Monday, March 3, 2014

Fish in a Vase or My Non-YGP Post

Since the Yard, Garden and Patio show was this weekend at the Oregon Convention Center and I know many of the local garden bloggers went and are going to blog about it - I'm not!

I went Sunday with a friend and had a great time and got out with only one shrub - Hakea lissosperma and two cactus - Edithcolea grandis (Persian Carpet Flower) and a Huernia species.

Since I am really not talking about the YGP Show, I wanted to introduce some of the other critters at The Lents Farmer. And it's not pigs, cows or chickens!

There are several male Betta (Siamese Fighting Fish) that live in my living room. They were particularly inspiring last Friday when it was sunny and the light was streaming in the window illuminating their little homes.

Bettas are freshwater fish from Thailand and Cambodia. They are hardy, living just a few years, and eat almost anything from pelleted food, frozen brine shrimp, live blood worms, and flake fish food. 

They can breath atmospheric air using an organ called a labyrinth, so they don't require an aerator in their home and generally room temperature is warm enough for them. 

Male Betta fish will fight if they are put together, so my boys live in a collection of leftover random flower vases. Clear glass vases are easy to find around the house or at junk shops. In each vase, I use a small amount (about a cup) of stones, colored gravel or smooth glass at the bottom along with an aquatic plant.

If their individual homes are too close together, they will give each other "the stink eye" and flare their fins, but they can't harm each other.

Females are also easy to raise and can be kept in groups as they don't fight like their male counterparts. But they lack the long fins the males have.

Apple and Pixie snails help to keep the algae in check in the bachelor pads and a variety of aquatic plants give the boys places for lounging. Male Bettas are lazy. The plants also help aerate the water.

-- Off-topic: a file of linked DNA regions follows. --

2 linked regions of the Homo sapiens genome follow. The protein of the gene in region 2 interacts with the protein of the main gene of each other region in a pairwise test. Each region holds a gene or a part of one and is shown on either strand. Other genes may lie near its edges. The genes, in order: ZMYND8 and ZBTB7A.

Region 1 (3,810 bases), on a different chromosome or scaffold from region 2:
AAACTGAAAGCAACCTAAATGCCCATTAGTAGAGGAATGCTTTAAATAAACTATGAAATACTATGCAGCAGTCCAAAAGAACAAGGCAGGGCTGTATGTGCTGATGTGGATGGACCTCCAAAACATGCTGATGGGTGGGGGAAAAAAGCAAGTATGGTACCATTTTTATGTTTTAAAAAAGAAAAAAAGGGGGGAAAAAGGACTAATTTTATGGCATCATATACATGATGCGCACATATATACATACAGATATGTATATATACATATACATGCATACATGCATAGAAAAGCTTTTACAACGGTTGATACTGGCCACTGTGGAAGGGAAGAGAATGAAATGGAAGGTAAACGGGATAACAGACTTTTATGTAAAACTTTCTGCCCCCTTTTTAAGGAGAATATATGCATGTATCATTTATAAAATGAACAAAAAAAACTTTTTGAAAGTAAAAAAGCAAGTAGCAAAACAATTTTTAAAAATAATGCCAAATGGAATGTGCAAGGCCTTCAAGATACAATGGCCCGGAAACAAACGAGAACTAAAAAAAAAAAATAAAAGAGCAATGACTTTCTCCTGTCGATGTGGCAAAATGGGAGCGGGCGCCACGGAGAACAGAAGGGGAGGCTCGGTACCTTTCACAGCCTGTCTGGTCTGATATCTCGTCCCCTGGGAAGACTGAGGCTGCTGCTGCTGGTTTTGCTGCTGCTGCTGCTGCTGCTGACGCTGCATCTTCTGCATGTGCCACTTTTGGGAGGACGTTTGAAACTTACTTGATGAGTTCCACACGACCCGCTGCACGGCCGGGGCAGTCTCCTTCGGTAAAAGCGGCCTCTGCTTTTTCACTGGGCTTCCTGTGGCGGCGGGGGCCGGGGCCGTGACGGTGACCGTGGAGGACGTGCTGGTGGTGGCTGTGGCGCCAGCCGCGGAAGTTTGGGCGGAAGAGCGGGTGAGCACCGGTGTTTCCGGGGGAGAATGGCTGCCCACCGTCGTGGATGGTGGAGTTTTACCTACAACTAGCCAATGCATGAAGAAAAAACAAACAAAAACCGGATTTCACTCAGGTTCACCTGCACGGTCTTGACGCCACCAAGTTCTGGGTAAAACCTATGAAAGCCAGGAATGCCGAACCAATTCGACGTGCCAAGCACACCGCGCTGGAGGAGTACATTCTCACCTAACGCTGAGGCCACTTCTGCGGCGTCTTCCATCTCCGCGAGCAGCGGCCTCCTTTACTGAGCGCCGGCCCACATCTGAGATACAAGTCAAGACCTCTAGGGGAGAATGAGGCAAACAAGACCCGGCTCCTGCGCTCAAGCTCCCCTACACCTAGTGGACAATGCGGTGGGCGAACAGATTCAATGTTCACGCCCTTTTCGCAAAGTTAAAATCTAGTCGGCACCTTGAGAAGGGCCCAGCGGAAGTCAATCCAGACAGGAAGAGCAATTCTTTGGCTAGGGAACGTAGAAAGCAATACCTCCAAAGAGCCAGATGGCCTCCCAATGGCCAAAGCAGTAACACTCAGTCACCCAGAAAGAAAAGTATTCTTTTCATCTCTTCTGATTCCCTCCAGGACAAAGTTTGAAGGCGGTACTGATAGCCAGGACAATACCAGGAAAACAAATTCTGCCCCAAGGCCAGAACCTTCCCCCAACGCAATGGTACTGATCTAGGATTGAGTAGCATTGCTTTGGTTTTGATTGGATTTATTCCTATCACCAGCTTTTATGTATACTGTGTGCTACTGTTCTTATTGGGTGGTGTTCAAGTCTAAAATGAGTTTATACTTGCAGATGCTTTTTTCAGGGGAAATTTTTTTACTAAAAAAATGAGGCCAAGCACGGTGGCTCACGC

Please don't buy one of those silly vases with a Peace Lily growing out of the top. Bettas don't eat plant roots. They will be happier with a real aquatic plant.

The bachelor pads have partial water changes about every two weeks to keep their abodes clean and tidy.

It is best to purchase a Betta at a quality purveyor of tropical fish and they cost between $1.99 to $18 typically depending on the variety. Start with a basic variety (Veil Tail or Crown Tail) and once you get the hang of them, buy a fancy finned one (like Half-Moon, Dragon Scale, Double-Tail).

Freckles say "What you looking at?"
Romeo the Half Moon Betta with Water Sprite and Water Lettuce

Stanley on the move. Blanche, the snail, lives here too.
Lots of little floating plants at the top keep the "leaping to your death" suicides to a minimum.
Freckles the Half Moon Betta
Moe with Java Moss and Water Lettuce


  1. Handsome fellas...especially Bernard.

  2. I love Betta Fish! Wonderful idea on setting up the fishy's in front of the window and great non-YGP show post!

  3. You, sir, are a great shepherd--to flora and fauna alike. I wish I were more like you.